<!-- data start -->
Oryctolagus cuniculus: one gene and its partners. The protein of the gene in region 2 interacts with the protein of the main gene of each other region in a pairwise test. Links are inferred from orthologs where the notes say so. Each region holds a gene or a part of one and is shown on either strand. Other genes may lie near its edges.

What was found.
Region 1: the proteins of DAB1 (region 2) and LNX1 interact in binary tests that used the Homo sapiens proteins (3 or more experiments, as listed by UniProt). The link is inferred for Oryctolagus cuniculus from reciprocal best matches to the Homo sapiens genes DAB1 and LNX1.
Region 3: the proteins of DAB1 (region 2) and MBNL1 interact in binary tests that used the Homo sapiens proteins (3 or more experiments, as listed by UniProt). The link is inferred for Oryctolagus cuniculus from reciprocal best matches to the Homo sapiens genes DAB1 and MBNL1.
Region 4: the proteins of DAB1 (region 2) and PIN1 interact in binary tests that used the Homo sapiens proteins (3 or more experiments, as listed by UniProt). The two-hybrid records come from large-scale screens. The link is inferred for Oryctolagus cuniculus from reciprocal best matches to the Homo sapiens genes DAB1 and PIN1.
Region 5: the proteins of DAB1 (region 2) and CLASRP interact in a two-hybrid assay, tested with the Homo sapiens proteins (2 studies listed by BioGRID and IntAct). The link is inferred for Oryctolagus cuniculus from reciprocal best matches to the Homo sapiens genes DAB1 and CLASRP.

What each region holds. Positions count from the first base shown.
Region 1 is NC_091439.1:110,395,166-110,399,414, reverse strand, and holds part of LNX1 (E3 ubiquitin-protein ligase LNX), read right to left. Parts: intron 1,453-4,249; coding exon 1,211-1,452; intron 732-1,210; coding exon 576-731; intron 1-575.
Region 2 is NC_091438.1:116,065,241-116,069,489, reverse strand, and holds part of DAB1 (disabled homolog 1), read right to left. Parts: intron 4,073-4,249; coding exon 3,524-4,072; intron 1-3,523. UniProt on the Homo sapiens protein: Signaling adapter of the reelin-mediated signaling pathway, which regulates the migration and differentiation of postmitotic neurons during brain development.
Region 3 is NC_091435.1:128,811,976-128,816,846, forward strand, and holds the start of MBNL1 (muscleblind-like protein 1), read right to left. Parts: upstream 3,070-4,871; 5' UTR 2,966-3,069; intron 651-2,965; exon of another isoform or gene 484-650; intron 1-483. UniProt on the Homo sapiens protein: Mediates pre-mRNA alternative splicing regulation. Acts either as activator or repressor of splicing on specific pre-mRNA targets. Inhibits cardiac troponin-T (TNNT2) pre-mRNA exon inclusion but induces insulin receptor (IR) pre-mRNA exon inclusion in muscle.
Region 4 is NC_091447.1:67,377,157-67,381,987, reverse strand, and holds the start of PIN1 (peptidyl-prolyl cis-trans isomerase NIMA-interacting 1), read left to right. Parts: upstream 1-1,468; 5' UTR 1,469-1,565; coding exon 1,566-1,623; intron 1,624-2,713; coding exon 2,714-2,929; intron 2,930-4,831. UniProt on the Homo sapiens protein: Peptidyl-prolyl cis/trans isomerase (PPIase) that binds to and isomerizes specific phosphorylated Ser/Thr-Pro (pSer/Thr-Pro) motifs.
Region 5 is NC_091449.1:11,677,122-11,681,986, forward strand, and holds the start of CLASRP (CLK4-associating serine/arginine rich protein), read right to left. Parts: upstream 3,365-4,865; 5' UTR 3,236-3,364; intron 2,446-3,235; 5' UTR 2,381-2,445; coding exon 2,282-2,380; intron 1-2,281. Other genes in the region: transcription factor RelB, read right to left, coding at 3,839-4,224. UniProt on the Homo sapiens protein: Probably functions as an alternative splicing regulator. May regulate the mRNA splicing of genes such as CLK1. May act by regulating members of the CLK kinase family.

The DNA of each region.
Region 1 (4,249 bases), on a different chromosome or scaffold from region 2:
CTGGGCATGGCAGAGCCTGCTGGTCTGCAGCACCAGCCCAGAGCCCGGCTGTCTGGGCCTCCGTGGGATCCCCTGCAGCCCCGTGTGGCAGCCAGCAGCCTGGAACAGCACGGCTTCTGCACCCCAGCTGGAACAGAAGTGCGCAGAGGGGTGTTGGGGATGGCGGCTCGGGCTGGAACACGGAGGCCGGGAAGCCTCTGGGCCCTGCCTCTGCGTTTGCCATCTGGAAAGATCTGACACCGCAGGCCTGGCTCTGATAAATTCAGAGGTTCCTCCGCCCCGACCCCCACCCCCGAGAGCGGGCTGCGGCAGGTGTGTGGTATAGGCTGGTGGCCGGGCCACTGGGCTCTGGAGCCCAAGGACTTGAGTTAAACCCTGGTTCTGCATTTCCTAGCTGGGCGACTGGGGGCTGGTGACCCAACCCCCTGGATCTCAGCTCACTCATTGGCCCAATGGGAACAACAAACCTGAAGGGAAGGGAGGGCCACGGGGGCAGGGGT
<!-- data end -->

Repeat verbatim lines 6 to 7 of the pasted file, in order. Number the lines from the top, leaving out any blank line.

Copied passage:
Region 5: the proteins of DAB1 (region 2) and CLASRP interact in a two-hybrid assay, tested with the Homo sapiens proteins (2 studies listed by BioGRID and IntAct). The link is inferred for Oryctolagus cuniculus from reciprocal best matches to the Homo sapiens genes DAB1 and CLASRP.

What each region holds. Positions count from the first base shown.